In 1959, Arafat, along with about twenty Palestinians, co-founded Fatah, the Movement for the National Liberation of Palestine, and the group soon began to recruit young men to be trained in terrorist tactics. With the support of Egyptian intelligence, Arafat led fedayeen ("men of sacrifice" or "suicide fighters") raids into Israeli territory. His "success" led him to form the PLO in 1964 as an umbrella organization for several Palestinian terrorist organizations, among which was Black September, the group that took and killed Israeli hostages at the 1972 Olympic Games in Munich. Black September was merely a front for Fatah and Arafat, who called the shots.

Munich was only the biggest of many terrorist acts done under the command of Yasser Arafat. The PLO, Fatah, the Al-Aqsa Martyr's Brigade, and other groups committed hundreds, if not thousands, of them—mostly against Israelis and Israeli interests—in the forty-five years of Arafat's tenure as Palestinian chief. Raids, hijackings, school bombings, suicide bombings, training children to be martyrs—nothing was beyond the pale in advancing the Palestinian cause (which was always the extermination of Israel as a state and the Jews as a people) and catapulting Arafat himself into the international limelight. (Please read "Arafat the Monster" by Jeff Jacoby for a taste of the real Arafat legacy.)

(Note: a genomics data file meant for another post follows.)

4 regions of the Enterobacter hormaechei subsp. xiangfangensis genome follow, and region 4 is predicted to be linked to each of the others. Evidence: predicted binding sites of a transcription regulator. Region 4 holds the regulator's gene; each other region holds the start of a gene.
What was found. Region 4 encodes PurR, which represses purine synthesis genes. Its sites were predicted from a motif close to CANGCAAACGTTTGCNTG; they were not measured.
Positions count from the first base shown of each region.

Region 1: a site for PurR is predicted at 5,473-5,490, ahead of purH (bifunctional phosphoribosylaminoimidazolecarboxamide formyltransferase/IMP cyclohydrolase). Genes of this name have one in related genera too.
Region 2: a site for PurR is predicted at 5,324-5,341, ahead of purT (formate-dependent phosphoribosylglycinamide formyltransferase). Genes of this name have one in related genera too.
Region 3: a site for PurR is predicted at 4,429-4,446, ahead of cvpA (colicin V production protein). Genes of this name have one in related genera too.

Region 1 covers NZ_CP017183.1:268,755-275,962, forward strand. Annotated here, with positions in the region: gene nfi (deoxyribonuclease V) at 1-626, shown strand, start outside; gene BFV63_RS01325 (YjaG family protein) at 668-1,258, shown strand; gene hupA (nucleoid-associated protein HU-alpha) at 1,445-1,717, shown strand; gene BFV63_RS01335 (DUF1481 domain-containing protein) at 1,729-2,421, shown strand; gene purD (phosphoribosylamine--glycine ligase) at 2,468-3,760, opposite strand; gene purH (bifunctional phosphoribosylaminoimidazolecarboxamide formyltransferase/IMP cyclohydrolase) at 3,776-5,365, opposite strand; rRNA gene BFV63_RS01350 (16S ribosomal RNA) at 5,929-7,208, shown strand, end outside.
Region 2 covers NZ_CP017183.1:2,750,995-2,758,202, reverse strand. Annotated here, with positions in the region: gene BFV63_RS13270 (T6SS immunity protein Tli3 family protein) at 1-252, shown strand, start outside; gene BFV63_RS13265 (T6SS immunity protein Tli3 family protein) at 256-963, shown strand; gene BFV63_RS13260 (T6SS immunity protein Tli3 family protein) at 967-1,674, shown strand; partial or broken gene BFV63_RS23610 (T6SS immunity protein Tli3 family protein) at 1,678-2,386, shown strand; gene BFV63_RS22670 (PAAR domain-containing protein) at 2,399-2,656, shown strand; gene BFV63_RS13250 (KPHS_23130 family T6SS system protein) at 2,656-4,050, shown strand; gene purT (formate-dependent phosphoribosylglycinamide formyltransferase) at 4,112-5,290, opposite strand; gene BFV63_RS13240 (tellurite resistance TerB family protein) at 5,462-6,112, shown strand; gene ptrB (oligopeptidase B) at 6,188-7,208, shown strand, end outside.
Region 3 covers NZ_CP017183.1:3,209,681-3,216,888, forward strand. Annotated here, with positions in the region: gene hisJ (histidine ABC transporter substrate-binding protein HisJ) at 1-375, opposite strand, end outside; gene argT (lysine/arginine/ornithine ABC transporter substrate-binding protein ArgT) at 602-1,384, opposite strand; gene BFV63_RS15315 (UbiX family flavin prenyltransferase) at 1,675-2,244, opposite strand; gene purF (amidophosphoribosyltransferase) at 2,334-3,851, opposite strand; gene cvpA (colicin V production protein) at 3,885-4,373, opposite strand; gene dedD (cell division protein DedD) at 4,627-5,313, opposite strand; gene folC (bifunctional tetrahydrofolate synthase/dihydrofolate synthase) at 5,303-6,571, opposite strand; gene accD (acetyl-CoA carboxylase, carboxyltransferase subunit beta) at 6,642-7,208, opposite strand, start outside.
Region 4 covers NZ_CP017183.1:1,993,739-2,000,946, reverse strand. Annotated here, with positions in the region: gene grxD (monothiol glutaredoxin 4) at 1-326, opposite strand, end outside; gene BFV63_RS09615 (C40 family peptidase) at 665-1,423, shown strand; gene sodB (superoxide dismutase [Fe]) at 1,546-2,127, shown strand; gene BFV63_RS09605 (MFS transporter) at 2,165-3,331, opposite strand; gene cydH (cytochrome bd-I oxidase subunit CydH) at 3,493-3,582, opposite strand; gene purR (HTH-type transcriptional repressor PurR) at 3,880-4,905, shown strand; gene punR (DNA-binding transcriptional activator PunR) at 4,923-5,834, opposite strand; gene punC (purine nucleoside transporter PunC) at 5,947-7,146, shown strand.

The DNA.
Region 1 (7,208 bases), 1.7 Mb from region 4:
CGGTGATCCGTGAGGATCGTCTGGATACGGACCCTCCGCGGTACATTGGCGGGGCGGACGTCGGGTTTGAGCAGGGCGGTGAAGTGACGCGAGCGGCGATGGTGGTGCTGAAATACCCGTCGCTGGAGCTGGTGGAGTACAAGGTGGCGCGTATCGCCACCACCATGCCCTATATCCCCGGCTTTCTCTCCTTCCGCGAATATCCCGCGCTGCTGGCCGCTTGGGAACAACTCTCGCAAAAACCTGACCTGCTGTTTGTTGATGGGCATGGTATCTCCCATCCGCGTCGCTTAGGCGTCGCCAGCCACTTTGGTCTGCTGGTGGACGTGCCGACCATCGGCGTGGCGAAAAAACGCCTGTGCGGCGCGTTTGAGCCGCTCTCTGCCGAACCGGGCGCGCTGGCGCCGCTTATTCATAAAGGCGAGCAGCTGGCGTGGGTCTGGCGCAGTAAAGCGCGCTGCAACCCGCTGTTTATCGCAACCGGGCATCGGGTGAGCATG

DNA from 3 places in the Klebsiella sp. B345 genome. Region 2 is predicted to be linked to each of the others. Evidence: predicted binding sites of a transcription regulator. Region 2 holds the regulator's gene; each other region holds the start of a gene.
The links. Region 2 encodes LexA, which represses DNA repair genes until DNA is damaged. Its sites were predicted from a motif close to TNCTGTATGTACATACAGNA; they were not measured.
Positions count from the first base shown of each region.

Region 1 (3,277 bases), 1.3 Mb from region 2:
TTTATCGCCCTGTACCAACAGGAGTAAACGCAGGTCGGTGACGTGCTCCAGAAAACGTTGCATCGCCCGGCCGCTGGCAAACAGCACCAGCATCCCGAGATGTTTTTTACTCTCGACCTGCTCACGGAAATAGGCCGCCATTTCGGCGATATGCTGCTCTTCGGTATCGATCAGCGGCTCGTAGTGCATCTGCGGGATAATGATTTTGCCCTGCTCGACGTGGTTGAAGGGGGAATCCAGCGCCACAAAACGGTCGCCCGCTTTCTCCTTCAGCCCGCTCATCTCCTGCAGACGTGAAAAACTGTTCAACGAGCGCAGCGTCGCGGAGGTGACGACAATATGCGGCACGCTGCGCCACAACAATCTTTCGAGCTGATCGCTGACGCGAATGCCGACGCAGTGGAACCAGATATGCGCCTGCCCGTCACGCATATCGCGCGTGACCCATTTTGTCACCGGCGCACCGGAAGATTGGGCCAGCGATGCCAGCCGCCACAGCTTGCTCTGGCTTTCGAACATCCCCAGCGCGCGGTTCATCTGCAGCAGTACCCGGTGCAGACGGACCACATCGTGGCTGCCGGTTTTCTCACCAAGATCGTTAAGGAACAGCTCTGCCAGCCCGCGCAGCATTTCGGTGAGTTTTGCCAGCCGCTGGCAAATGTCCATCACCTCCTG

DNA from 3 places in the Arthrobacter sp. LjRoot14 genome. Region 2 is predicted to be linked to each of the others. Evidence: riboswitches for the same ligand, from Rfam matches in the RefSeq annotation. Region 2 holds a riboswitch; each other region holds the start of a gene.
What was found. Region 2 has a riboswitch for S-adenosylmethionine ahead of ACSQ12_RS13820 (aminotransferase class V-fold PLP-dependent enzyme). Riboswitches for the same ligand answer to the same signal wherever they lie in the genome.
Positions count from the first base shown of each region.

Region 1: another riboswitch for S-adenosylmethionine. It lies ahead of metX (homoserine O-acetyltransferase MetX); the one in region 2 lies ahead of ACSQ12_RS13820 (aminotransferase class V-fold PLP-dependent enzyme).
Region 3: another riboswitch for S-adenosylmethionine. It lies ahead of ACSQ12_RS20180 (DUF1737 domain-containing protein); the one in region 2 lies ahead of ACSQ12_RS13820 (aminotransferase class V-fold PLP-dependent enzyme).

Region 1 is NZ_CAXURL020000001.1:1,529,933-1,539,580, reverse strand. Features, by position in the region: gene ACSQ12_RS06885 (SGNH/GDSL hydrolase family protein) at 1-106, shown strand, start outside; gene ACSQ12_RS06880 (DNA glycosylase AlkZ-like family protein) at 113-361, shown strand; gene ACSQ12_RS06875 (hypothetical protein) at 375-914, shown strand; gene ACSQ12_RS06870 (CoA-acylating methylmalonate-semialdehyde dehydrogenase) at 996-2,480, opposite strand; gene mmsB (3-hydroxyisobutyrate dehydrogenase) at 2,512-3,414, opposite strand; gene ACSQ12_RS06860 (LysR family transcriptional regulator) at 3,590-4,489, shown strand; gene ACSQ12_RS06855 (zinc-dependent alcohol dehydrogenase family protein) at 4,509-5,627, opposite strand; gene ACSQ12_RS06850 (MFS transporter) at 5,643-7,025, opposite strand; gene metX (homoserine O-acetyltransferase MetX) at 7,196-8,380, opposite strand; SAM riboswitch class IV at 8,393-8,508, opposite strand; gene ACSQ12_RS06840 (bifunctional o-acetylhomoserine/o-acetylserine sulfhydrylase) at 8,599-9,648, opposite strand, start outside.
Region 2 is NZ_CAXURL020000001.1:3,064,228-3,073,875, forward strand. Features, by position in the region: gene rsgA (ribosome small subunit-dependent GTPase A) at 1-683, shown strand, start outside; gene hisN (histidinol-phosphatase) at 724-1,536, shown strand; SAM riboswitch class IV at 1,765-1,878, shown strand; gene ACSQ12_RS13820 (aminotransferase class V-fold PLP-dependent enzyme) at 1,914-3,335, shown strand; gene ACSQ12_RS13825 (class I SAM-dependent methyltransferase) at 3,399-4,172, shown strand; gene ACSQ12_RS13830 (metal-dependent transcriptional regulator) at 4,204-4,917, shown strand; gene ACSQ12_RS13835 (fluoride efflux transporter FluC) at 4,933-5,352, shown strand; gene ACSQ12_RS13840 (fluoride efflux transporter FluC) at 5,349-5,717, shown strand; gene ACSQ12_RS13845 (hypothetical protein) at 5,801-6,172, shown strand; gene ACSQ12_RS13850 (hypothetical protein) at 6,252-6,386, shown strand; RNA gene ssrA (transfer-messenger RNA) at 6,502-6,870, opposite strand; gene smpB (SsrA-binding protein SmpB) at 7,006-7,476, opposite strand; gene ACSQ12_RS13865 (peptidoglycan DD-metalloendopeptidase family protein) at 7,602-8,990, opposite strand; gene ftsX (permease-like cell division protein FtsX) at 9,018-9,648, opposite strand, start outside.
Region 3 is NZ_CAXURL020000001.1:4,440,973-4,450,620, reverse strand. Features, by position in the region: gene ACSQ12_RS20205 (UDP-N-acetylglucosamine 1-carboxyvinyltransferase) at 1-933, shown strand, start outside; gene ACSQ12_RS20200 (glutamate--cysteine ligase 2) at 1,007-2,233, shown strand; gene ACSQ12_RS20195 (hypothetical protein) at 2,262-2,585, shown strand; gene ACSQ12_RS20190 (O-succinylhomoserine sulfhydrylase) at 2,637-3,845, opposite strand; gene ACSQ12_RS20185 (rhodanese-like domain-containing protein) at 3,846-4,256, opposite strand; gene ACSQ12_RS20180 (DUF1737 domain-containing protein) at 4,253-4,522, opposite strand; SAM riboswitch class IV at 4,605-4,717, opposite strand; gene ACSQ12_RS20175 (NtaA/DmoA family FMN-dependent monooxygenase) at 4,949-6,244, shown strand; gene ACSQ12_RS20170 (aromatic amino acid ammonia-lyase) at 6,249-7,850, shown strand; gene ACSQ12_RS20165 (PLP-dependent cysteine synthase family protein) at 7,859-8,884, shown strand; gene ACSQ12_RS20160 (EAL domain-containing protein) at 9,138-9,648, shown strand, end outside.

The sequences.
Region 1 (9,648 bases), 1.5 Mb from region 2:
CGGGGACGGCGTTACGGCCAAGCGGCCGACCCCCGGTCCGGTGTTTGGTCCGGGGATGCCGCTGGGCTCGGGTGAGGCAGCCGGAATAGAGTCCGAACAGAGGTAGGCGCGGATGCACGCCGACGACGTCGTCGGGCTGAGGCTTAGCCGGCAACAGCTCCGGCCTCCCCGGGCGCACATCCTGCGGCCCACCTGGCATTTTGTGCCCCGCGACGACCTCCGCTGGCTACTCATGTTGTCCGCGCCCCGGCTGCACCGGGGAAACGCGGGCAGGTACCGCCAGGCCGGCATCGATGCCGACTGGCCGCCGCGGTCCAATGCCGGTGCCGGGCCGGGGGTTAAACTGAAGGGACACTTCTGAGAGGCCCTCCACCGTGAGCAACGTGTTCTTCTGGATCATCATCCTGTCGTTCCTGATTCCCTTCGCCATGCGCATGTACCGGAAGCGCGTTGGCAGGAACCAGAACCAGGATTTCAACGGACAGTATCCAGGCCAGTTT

Another of Arafat's similarities to Napoleon is the state in which he left his countrymen when his rule was over. After Napoleon, France was exhausted, poor, beaten, and vilified internationally, and after Arafat, all but the latter could describe Palestine. Arafat, like Napoleon, had no real affection for his adopted people; they were nothing more than cannon-fodder for his own purposes. Ironically, Hamas, the rival terror group to Fatah, has done more real, practical good for Palestinians than Arafat ever did, setting up and administering social services, hospitals, and employment assistance offices far more effectively. Conversely, in secret Swiss bank accounts, Arafat and his cronies squirreled away billions of dollars and euros given for humanitarian aid.